Our amazing planet.

Image: Greenland's Dramatic Landscape

Sea Ice Meets the Fjord


(Image credit: NASA)

Chunks of glacial ice frozen into sea ice meet the open-water fjord in southeast Greenland, observed from the P-3 during a science flight there on April 8, 2011, that is part of NASA's IceBridge program.

Operation IceBridge, now in its third year, makes annual campaigns in the Arctic and Antarctic where science flights monitor glaciers, ice sheets and sea ice. The 2010 IceBridge mission to Antarctica ended on Nov. 21 after a total of 10 flights.

Sea ice flights, flown this year from March 16-28, take priority early in the mission's Arctic campaigns. That's because sea ice typically reaches its annual maximum extent in March, and scientists want to collect data before the ice begins to melt and retreat during northern hemisphere's summer. This year, sea ice reached its maximum extent on March 7, reaching 5.7 million square miles (15 million square kilometers) and tying for the lowest extent since the start of satellite measurements in 1979.

Northwest Greenland Canyons


(Image credit: Michael Studinger/NASA)

On March 29, IceBridge flew between deep canyons and over glaciers along the northwest coast of Greenland.

The IceBridge mission is the largest airborne survey of Earth's polar ice ever flown. It will yield never-before-seen 3-D images of Arctic and Antarctic ice. The flights provide a yearly, multi-perspective look at the behavior of the rapidly changing features of the Greenland and Antarctic Ice Sheets and the glaciers that run from them into the oceans.

SW Greenland Fjord and Mountain


(Image credit: Michael Studinger/NASA)

On April 8, IceBridge flew a mission to coastal areas in southwest Greenland. Mountains and an open-water fjord surround one of the mission's targets, a small ice cap called Sukkertoppen Isflade.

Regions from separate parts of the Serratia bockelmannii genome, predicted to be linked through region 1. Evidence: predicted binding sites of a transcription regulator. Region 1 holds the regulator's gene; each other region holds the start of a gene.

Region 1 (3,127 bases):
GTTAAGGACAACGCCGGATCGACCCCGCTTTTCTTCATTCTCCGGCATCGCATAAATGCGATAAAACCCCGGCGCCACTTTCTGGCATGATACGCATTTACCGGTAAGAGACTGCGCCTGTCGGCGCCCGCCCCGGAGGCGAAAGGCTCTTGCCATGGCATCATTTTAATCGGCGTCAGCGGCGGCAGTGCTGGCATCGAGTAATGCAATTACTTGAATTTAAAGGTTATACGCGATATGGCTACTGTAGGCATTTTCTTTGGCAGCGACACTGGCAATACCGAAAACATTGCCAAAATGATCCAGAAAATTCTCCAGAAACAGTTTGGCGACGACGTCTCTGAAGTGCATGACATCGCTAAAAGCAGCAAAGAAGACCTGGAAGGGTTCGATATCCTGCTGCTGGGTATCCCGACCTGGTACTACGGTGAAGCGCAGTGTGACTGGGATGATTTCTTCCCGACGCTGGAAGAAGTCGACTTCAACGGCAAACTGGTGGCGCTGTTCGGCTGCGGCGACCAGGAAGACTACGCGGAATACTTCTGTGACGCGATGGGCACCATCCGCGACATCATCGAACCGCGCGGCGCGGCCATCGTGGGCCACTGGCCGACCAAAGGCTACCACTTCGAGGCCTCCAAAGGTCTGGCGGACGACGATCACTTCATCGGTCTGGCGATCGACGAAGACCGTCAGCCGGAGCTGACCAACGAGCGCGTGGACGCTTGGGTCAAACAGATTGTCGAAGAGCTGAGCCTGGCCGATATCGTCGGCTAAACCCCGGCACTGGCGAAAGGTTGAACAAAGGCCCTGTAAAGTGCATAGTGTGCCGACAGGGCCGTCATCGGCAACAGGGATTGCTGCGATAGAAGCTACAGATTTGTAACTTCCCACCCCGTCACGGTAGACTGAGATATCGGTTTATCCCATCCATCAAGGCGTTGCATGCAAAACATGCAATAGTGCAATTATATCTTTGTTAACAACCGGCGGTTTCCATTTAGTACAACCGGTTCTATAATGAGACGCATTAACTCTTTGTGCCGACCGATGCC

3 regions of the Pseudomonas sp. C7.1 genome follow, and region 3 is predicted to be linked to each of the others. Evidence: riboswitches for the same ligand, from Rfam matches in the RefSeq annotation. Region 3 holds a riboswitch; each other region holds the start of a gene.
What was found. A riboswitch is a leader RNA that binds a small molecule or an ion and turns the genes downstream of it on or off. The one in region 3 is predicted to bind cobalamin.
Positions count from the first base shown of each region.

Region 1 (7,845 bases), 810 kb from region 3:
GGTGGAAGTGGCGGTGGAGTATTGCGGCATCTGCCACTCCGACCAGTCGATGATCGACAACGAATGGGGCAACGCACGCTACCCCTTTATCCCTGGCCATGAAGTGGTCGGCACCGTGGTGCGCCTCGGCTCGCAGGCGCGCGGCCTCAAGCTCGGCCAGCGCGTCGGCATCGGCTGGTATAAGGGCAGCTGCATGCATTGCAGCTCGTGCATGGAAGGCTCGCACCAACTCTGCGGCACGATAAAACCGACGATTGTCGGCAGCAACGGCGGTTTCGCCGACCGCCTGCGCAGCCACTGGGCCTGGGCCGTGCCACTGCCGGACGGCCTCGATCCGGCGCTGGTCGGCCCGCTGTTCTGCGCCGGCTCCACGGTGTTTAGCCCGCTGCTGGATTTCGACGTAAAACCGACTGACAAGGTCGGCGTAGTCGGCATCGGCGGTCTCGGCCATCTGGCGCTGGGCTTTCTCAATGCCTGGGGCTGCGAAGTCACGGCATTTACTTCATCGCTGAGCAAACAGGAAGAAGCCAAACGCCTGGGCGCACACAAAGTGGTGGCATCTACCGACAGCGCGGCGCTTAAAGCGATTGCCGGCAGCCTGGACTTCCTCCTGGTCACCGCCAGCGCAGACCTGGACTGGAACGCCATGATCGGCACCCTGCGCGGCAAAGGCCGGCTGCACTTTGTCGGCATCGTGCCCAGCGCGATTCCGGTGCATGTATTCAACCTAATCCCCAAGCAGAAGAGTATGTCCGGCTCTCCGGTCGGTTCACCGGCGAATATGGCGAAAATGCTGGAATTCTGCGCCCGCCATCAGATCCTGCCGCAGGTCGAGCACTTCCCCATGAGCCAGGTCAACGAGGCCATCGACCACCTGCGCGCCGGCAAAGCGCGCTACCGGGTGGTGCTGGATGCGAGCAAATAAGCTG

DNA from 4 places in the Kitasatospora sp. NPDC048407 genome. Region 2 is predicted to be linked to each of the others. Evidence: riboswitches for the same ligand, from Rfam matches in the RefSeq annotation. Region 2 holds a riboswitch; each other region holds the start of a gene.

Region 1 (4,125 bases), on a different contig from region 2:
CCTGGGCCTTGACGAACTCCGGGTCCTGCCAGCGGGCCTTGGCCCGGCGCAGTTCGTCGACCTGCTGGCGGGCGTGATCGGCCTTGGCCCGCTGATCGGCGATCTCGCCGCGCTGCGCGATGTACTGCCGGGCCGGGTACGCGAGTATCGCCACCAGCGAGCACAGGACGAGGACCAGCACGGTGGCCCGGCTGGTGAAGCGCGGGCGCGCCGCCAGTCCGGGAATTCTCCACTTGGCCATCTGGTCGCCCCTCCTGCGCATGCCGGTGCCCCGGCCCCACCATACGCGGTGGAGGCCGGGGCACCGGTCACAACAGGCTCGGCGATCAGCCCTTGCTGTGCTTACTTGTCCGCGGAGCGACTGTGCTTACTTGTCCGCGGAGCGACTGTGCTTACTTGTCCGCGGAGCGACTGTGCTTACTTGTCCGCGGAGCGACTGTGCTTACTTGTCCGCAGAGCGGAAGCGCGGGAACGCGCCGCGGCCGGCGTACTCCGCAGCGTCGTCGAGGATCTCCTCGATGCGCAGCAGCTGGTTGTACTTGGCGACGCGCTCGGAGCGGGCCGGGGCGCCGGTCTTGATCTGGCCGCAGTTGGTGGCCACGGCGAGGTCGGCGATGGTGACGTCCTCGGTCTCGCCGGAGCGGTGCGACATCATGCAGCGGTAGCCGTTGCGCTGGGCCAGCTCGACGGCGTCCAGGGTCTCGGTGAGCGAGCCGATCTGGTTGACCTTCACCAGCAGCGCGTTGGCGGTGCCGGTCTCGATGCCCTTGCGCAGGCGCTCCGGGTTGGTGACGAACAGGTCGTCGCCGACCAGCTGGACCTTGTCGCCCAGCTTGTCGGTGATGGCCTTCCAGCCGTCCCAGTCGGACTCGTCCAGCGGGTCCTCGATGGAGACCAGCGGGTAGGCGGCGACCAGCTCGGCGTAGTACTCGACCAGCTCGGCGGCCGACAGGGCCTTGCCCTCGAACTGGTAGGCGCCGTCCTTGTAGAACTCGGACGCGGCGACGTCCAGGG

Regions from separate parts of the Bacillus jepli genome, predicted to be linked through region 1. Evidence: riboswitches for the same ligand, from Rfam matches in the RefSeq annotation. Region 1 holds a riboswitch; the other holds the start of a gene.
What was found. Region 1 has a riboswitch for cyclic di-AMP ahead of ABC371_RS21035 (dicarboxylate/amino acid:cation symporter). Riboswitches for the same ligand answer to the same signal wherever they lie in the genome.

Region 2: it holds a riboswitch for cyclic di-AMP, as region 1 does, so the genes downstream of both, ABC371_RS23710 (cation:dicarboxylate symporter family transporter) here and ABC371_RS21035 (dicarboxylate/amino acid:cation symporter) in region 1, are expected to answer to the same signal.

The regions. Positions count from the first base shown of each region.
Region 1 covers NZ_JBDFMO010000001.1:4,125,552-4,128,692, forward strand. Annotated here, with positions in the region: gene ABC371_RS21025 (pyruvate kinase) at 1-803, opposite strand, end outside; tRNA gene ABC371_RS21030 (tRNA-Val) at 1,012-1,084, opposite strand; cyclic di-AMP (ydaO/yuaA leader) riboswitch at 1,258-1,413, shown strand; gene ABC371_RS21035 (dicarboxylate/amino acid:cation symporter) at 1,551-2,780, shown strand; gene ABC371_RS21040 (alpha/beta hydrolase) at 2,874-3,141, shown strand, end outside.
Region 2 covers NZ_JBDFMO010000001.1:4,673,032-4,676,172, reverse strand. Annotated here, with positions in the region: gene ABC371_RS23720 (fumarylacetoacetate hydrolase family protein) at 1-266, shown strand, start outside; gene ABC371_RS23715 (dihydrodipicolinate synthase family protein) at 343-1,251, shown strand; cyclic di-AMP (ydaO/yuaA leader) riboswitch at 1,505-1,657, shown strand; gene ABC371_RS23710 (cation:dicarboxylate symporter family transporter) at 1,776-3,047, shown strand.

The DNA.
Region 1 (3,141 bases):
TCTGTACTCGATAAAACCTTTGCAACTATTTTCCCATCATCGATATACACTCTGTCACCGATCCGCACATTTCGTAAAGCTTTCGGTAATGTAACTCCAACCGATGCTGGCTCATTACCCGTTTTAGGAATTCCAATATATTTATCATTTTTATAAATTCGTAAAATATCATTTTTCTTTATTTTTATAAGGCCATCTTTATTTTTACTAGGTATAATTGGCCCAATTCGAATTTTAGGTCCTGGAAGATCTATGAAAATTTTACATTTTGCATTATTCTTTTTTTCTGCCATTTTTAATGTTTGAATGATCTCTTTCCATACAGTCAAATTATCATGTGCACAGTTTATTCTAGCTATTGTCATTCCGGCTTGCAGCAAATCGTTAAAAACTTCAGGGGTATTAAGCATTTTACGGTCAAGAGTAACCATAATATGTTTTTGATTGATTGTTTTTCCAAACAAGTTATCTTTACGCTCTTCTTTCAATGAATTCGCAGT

Windblown Snow


(Image credit: Michael Studinger/NASA)

On April 11, IceBridge finally got the clear weather necessary to fly over glaciers in southeast Greenland, but with clear skies came winds of up to 80 mph (130 kph). What looks like clouds in this image is actually wind-blown snow. The data from this trip could help scientists to evaluate the impact of wind-blown snow on satellite-based laser altimetry measurements, which can help determine the surface height of the ice and in turn, its thickness.

Gyldenlove Glacier


(Image credit: Michael Studinger/NASA)

The winds that blew the snow made for a bumpy ride over the calving front of glaciers like Gyldenlove.

Scientists are hoping that the data from the IceBridge flights will help them better understand how these glaciers are responding to climate change.(above).

Live Science Staff
For the science geek in everyone, Live Science offers a fascinating window into the natural and technological world, delivering comprehensive and compelling news and analysis on everything from dinosaur discoveries, archaeological finds and amazing animals to health, innovation and wearable technology. We aim to empower and inspire our readers with the tools needed to understand the world and appreciate its everyday awe.